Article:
If you’re feeling frustrated about not getting any job traction, you’re not alone. With the boom in online job resources, it’s easy to guess that plenty of people are in the same boat. The problem may be your resume–a resume that falls short typically leads to fewer calls from interviewers. We’re using some top tips from professional job recruiters to help get you on your way.
Why Resumes Matter:
Individuals seem to agonize over their resumes, going over every detail, for one good reason–it is an aspect of the job search that they actually have control over. Whereas picking up the phone and calling a hiring manager directly to ask for a sit down risks rejection, spending time polishing that resume is a proactive, low risk path to a first meeting.
Still, it’s important to remember that the actual goal of the resume is to get you that interview. You are still going to have to meet face-to-face if you want to get hired. So while it is important to get the resume right, also spend time getting yourself ready to make a good first impression.
What Makes an Excellent Resume:
There are some good rules here–a basic layout, simple font, and no more than two pages. It needs to be easy to understand, and not something that is going to give the reader a headache. On top of that, however, consider a few more things.
-Use reverse chronological order when listing employment history
-Use Word for formatting
-Skip personal info like marriage status
-Remove fluff lines like objectives of summaries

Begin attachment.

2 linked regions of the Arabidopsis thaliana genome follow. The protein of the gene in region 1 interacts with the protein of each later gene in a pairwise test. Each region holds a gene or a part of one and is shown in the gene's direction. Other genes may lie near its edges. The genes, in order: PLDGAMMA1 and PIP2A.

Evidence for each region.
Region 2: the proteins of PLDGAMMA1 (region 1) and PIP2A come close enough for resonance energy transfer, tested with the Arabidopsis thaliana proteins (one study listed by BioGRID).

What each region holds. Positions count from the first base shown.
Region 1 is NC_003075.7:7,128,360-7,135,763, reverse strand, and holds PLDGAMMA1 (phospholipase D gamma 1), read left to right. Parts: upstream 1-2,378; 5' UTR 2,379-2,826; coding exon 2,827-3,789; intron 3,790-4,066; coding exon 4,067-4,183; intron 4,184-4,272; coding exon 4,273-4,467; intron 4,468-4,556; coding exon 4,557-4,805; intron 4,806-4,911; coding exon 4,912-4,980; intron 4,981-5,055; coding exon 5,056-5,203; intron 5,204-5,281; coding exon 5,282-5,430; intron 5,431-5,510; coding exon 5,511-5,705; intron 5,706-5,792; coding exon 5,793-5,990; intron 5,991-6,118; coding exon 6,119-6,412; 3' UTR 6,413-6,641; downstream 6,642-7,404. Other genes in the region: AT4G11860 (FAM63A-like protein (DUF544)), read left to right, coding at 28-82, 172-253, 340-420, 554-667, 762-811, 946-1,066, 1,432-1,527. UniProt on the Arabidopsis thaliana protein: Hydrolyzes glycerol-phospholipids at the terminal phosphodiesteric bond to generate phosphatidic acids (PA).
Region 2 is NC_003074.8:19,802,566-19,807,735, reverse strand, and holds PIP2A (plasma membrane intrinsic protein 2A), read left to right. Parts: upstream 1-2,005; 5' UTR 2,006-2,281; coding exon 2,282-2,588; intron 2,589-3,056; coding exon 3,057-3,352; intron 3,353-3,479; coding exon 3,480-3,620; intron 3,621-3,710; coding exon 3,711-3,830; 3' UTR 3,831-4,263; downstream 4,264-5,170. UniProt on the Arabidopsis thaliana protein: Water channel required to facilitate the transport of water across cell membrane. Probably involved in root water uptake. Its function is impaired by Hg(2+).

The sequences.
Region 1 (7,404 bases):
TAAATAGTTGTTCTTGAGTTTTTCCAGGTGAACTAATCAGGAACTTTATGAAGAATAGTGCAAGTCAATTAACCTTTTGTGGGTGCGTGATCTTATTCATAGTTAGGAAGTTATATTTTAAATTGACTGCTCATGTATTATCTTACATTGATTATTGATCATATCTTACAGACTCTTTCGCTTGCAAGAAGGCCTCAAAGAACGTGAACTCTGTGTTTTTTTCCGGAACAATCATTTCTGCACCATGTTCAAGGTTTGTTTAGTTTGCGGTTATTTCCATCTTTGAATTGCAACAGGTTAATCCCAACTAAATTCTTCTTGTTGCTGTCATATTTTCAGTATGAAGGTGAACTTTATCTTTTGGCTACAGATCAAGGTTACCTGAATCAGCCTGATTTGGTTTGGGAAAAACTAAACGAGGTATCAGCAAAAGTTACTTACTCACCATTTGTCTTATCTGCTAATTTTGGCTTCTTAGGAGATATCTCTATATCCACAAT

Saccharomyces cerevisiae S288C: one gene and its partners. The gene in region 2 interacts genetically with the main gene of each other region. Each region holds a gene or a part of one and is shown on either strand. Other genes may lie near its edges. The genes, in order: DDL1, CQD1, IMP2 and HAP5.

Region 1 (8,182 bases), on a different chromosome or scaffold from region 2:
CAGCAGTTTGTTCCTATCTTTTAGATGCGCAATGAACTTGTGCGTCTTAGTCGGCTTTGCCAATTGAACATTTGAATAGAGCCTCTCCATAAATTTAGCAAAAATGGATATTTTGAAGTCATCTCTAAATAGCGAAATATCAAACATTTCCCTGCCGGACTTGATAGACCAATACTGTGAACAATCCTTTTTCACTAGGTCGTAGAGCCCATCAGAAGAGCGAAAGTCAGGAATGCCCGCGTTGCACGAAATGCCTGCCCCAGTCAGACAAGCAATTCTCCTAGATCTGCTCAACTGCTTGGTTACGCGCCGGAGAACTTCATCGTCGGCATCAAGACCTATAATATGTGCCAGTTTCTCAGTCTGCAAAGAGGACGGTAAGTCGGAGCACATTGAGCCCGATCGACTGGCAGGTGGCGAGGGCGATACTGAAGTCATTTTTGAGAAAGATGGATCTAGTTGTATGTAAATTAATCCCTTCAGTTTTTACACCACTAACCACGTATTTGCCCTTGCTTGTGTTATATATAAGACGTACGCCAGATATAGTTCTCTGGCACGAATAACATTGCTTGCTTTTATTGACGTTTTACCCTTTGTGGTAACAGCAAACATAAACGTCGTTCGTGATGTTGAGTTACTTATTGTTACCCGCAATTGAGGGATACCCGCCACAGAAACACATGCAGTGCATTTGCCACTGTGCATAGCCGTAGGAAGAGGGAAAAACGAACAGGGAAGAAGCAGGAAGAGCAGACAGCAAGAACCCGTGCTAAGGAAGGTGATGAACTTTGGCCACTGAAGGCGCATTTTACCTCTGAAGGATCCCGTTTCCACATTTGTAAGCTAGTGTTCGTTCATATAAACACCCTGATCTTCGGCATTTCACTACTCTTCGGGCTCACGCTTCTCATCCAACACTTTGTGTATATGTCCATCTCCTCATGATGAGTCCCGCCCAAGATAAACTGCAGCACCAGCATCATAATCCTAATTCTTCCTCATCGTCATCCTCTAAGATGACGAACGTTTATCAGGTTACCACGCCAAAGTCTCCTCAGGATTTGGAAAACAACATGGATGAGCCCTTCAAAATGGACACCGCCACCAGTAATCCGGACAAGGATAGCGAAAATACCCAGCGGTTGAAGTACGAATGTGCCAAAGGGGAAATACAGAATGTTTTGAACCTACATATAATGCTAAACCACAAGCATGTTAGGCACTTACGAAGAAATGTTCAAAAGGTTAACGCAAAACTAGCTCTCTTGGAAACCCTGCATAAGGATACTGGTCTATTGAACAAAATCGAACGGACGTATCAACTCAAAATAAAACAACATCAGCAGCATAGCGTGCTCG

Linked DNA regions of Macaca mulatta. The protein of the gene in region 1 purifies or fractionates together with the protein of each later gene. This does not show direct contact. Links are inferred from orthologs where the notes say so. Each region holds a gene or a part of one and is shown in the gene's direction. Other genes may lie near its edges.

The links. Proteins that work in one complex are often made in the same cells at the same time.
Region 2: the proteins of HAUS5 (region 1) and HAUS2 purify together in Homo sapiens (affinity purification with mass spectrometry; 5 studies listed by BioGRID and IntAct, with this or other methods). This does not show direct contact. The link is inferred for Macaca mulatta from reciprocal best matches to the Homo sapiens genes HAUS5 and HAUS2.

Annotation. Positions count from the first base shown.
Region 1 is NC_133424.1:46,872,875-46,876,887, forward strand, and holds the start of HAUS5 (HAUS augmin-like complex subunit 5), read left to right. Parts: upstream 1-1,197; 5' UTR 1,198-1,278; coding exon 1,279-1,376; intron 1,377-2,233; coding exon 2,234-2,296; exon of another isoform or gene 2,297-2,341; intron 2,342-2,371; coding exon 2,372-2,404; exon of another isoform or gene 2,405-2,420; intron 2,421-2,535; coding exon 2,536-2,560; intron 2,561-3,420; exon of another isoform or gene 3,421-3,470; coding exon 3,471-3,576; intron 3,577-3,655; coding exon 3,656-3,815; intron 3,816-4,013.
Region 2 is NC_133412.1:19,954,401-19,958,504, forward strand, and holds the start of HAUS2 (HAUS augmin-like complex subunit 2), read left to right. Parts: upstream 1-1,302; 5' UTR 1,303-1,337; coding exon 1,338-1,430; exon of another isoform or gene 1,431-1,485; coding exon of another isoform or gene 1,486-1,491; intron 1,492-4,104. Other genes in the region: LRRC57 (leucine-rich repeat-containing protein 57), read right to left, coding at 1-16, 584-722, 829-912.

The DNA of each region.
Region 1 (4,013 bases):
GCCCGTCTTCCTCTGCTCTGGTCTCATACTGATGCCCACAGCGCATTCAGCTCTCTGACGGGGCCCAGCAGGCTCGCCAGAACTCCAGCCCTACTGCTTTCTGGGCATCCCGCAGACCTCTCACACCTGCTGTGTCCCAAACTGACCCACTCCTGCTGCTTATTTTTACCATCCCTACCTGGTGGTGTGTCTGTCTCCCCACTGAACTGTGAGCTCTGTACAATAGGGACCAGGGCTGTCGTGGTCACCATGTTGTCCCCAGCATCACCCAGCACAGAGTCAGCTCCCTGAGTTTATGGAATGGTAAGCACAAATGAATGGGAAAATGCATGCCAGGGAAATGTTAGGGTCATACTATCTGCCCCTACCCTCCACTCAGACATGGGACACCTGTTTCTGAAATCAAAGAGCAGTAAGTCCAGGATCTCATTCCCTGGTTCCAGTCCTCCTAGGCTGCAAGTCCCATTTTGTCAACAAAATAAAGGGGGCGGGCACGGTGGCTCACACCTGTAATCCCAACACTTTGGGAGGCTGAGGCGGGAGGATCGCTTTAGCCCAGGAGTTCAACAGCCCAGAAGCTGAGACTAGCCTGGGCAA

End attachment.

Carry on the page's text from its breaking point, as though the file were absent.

-Use numbers, statistics and facts
-Don’t use vague terms
-There’s no need to use images
What’s the Key to Getting the Job:
In short, two skills will help you seal the deal–networking and brainstorming. Some people estimate 60 percent of jobs are found through someone you know, so networking is crucial. Pick up the phone and call up contacts, even people you may not have spoken to in a while, and see who you can get your resume to.
This is where brainstorming comes in. Make a plan for how you are going to spend your networking time, who you will call, and what forms of communication you will use. Think outside of the box; you don’t want to miss an opportunity just because you forgot that one ex-colleague in your industry.
A Note About Frustrations:
Sometimes, we don’t set our expectations right about who is actually looking at our resume. Oftentimes it is not the person actually doing the hiring that is receiving the influx of papers, but someone in HR or a similar employee department. That’s why it is important not to spend too much time adding superfluous language to your resume. Stick to the facts, but make sure those facts sell who you are as an employee.
Using Social Media:
Social media really can help you land a job, particularly the sites Facebook and LinkedIn. For both, make sure to be constantly updating your profile and content, and don’t include anything that might be deemed objectionable. These sites can help you successfully connect with others, and you can follow industry leaders that might offer leads on any new openings.
Tips for Changing Industries:
If you are ready to make an industry jump, do your research. You don’t want to get into a field that is suddenly over saturated with new employees and too few jobs. Likewise, you want to do something that will fit at least some of the skill set represented on your resume. And you should never expect a handout. It won’t be easy, but if you’re willing to put in the time to learn and start at the bottom, you can make it.
The Magic Component:
If nothing else, make sure you go into this process with confidence. Even the most skilled potential hire may get overlooked if combatted with shyness. Getting an interview can be tough, so no matter how good your resume is, be prepared to pick up the phone and sell yourself if you feel you are not getting the response you want. You will be your own best advocate.